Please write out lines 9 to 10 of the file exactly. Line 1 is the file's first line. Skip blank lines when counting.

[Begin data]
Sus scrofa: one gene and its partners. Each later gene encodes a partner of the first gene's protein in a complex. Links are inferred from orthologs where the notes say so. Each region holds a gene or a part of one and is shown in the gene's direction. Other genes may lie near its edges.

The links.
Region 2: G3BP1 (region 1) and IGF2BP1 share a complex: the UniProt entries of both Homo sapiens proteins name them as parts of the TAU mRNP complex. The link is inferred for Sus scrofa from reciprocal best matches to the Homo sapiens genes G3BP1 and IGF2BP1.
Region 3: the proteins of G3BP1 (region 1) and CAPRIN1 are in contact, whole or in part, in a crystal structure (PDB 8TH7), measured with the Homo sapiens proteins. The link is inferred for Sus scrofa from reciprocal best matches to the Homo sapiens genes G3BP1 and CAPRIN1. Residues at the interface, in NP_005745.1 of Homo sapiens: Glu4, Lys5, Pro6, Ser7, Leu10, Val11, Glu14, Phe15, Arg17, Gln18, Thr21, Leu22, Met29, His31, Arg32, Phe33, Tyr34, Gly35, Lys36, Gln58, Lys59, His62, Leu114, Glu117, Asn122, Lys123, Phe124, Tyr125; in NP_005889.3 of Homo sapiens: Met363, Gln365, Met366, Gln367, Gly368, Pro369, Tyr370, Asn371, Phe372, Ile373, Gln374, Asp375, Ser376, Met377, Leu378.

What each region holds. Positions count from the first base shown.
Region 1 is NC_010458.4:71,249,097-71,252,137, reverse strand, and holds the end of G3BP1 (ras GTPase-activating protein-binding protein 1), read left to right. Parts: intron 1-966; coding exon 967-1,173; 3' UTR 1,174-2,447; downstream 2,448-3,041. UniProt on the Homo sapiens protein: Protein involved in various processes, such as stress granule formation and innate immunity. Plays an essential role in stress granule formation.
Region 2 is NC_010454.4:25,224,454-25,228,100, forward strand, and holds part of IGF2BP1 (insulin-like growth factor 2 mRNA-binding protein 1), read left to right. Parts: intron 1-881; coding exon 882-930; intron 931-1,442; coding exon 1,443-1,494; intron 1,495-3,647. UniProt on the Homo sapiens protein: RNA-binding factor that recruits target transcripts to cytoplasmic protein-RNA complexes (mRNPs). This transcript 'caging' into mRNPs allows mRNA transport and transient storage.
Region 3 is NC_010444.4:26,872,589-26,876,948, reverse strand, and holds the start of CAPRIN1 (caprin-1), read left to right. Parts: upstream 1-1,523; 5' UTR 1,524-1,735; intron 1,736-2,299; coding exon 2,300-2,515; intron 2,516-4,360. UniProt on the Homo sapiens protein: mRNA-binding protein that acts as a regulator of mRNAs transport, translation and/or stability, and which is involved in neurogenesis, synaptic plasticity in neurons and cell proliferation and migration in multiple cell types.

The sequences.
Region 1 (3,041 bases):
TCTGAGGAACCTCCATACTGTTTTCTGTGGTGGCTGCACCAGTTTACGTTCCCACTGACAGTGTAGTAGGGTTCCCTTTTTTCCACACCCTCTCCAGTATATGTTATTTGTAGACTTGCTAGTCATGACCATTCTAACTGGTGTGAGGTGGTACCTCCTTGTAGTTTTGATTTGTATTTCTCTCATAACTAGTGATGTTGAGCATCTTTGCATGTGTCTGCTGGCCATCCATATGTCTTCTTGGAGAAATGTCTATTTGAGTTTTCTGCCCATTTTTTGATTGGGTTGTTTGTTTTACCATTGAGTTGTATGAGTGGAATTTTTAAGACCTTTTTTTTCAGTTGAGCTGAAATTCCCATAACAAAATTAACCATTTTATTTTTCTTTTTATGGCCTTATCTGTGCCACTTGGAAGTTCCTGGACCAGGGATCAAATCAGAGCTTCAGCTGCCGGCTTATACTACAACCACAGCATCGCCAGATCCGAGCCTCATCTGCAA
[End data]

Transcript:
The sequences.
Region 1 (3,041 bases):